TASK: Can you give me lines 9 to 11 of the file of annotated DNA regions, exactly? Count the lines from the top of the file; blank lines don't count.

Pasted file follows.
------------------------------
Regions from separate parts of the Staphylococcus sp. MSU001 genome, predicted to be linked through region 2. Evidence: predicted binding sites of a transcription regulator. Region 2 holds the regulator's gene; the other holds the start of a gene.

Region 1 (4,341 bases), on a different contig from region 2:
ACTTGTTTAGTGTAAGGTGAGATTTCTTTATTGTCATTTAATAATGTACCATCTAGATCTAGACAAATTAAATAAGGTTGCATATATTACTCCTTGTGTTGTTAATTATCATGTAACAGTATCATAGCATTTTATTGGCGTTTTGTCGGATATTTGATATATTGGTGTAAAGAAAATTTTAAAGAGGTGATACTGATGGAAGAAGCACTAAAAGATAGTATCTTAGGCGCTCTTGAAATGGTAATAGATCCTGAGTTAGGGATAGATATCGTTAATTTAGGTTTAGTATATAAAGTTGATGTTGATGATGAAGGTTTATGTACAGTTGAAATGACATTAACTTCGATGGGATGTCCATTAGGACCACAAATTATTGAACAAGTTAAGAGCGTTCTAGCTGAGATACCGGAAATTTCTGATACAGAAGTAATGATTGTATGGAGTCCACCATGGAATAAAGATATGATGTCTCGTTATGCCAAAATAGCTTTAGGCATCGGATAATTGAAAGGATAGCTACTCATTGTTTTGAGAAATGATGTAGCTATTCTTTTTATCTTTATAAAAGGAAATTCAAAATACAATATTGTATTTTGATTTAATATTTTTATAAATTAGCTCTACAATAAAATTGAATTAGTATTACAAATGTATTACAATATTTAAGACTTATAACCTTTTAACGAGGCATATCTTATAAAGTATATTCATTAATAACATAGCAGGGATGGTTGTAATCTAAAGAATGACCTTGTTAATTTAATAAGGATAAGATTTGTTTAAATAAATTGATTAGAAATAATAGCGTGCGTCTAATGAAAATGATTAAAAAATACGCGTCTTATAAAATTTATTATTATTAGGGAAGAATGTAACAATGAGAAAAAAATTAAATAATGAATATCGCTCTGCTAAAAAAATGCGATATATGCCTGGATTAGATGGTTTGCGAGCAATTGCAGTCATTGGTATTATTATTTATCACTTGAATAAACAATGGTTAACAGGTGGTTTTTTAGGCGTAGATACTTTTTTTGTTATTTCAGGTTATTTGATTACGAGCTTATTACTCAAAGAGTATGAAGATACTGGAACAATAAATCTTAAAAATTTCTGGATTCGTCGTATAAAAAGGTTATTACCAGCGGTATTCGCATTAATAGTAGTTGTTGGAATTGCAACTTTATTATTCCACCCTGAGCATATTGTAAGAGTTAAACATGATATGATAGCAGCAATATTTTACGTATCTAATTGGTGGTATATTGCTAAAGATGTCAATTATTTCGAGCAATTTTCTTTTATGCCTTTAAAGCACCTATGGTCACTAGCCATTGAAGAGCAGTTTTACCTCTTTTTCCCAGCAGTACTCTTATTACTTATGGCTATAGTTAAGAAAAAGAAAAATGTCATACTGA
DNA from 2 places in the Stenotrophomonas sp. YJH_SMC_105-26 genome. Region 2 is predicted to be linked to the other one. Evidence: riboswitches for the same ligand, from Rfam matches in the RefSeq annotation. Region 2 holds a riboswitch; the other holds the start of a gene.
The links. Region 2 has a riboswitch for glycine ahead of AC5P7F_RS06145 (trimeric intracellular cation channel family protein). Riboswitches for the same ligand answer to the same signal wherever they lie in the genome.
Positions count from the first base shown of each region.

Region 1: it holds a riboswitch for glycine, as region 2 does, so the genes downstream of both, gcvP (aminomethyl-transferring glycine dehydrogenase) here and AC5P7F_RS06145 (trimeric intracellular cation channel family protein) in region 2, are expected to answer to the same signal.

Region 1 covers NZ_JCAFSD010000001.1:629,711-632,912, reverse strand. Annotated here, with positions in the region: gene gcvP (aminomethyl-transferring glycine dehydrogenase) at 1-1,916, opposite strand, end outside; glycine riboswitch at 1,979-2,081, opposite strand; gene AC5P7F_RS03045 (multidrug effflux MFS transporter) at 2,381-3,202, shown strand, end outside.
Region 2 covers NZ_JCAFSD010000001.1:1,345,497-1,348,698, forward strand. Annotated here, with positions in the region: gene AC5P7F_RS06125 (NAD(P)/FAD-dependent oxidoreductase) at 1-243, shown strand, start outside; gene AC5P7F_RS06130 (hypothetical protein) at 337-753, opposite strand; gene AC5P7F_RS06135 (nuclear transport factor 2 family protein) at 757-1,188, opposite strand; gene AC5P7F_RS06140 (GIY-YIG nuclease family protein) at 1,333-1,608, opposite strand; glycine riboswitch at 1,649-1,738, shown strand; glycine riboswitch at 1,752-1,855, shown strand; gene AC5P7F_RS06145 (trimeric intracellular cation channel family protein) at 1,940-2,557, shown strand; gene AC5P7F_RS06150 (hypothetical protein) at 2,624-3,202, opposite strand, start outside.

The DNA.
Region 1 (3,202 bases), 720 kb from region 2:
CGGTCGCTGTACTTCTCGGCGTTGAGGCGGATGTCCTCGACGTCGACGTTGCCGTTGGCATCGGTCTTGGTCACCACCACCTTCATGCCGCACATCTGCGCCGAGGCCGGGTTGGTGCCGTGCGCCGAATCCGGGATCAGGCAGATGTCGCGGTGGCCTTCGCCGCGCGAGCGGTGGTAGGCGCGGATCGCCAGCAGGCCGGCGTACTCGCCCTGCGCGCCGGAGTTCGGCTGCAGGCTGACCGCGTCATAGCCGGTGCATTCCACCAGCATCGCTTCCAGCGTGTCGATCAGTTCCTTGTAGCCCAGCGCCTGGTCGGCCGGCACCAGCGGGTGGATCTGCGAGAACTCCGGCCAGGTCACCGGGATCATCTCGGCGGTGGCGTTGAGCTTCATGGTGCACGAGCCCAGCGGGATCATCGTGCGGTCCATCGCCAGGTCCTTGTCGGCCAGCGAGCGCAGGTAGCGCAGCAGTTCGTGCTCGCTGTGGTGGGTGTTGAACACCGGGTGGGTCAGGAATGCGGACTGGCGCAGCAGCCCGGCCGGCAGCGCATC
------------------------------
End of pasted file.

Region 2 covers NZ_JCAFSD010000001.1:1,345,497-1,348,698, forward strand. Annotated here, with positions in the region: gene AC5P7F_RS06125 (NAD(P)/FAD-dependent oxidoreductase) at 1-243, shown strand, start outside; gene AC5P7F_RS06130 (hypothetical protein) at 337-753, opposite strand; gene AC5P7F_RS06135 (nuclear transport factor 2 family protein) at 757-1,188, opposite strand; gene AC5P7F_RS06140 (GIY-YIG nuclease family protein) at 1,333-1,608, opposite strand; glycine riboswitch at 1,649-1,738, shown strand; glycine riboswitch at 1,752-1,855, shown strand; gene AC5P7F_RS06145 (trimeric intracellular cation channel family protein) at 1,940-2,557, shown strand; gene AC5P7F_RS06150 (hypothetical protein) at 2,624-3,202, opposite strand, start outside.

The DNA.
Region 1 (3,202 bases), 720 kb from region 2: